I (mostly) use git to download and compile various projects from their source code, keeping my source in
/usr/local/src and installing the binaries in
Following the building procedure, usually with
./configure && make && make install, I'm left with a lot of cruft that ends up as 'new' files in my local git repository.
To my understanding,
make distclean and possibly also (?)
./configure clean are thinkable procedures in order to trash most leftover files. But in specific scenarios (see example below) I'm left clueless what thing to do in order to "stay clean", such as I was prior to the installation...
A recent example – installing jscoverage (via git svn) from http://svn.siliconforks.com/jscoverage/trunk jscoverage:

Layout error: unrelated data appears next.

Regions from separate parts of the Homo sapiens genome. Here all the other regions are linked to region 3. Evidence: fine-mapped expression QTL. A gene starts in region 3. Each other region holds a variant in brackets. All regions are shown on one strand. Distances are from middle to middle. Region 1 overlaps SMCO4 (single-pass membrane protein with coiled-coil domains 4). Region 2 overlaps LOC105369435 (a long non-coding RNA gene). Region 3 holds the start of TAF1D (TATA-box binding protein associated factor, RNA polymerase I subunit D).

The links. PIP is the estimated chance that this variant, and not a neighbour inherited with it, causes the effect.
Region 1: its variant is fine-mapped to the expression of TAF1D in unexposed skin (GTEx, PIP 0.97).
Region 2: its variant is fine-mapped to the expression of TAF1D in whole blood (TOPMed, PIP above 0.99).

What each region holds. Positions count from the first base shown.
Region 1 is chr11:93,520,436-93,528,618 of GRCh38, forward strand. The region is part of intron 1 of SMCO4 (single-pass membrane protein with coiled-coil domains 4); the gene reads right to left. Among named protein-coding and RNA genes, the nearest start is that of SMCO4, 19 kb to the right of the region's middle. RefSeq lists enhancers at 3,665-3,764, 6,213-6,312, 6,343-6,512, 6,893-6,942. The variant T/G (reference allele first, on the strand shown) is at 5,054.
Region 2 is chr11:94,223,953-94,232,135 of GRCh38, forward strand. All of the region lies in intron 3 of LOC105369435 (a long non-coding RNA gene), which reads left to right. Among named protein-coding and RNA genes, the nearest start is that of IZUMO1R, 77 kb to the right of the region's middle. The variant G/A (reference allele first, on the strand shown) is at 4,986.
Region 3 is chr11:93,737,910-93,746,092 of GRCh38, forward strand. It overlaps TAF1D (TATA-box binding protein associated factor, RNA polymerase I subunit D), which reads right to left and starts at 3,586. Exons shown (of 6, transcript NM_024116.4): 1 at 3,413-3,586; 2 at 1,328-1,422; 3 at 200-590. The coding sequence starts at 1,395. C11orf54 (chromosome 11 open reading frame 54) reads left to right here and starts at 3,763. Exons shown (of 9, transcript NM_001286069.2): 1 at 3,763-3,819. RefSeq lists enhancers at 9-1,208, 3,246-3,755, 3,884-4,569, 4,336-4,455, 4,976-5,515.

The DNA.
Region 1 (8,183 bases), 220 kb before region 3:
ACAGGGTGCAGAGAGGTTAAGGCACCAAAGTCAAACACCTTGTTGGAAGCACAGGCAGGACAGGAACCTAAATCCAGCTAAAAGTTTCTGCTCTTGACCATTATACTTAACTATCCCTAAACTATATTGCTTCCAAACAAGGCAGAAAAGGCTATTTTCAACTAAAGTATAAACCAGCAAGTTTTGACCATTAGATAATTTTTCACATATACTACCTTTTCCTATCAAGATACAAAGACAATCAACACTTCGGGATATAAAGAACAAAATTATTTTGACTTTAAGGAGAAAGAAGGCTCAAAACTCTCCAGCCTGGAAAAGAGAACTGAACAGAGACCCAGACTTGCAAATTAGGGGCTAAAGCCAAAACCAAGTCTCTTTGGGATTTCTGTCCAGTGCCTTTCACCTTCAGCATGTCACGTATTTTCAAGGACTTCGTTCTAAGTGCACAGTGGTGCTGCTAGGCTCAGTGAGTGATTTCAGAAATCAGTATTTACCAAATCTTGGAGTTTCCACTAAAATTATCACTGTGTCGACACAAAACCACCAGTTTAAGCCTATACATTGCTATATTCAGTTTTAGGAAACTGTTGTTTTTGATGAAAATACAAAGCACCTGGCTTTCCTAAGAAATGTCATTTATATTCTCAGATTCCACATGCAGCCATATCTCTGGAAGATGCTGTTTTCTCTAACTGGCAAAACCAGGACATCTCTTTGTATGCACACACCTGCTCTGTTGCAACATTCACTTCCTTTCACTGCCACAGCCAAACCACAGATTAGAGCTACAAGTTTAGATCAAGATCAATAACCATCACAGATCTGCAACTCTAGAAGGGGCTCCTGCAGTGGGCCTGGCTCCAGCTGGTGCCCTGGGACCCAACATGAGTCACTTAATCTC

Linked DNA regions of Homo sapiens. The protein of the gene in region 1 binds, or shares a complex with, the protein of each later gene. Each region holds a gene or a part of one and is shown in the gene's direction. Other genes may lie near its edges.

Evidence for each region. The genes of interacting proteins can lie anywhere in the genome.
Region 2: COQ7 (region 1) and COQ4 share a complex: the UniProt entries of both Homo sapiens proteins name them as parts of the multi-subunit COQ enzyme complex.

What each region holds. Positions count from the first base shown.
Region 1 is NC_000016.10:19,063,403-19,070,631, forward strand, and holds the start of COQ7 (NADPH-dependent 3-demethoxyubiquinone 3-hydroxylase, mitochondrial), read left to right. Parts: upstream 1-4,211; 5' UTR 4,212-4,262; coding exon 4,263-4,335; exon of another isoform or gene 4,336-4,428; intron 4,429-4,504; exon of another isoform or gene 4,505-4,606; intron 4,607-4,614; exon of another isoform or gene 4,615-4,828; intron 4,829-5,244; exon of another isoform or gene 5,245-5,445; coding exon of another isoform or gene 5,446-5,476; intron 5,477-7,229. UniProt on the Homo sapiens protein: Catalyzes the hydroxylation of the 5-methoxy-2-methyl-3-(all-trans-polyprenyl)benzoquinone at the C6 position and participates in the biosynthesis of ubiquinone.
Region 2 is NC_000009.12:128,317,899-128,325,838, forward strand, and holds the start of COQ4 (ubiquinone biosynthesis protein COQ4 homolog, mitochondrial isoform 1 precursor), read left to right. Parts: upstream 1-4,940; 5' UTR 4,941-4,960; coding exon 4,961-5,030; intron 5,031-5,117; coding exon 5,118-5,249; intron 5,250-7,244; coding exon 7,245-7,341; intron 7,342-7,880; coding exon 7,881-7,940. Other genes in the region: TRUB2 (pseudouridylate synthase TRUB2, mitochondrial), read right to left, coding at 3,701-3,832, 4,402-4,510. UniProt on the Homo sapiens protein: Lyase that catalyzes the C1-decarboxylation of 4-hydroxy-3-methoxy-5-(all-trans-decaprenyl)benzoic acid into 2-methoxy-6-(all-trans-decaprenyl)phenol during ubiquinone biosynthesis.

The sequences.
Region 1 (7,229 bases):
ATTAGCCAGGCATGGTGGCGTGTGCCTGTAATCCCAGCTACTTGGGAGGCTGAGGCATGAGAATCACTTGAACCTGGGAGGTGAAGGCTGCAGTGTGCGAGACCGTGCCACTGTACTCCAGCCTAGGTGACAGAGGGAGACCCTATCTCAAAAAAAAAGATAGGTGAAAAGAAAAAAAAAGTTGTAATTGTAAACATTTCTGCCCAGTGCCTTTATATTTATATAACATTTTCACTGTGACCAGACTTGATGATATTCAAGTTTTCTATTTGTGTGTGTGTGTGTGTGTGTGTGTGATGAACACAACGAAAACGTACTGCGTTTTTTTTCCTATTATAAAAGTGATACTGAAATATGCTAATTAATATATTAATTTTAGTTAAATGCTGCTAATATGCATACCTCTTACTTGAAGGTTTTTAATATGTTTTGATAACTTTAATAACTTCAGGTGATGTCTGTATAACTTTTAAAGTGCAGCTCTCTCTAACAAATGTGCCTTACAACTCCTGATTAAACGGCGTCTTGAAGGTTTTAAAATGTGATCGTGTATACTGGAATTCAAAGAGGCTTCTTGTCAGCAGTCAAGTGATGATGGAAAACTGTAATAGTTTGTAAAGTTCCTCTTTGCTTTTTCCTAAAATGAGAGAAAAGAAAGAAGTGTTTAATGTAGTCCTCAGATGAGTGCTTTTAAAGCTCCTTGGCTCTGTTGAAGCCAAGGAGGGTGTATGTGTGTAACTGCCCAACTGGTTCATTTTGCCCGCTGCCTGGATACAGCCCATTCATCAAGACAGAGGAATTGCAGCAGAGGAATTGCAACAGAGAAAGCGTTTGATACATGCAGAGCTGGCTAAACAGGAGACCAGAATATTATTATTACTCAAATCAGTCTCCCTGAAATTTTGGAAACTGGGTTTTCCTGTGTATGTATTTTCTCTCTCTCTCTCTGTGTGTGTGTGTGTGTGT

The building instructions for this project prompted me to use ./bootstrap.sh
&& make && make install. In this case, after compiling and installing was finished, I tried all of the aforementioned cleanup commands (by random), but didn't manage to get rid of everything.
To wrap my question up: Is there any all-mighty, superior cleaning strategy that I haven't grasped? How do you approach this cleanup issue when using a VCS such as git, in a typical workflow where you 1.) download – 2.) build – 3.) pull updates from upstream repository – 4.) build once again – and so forth?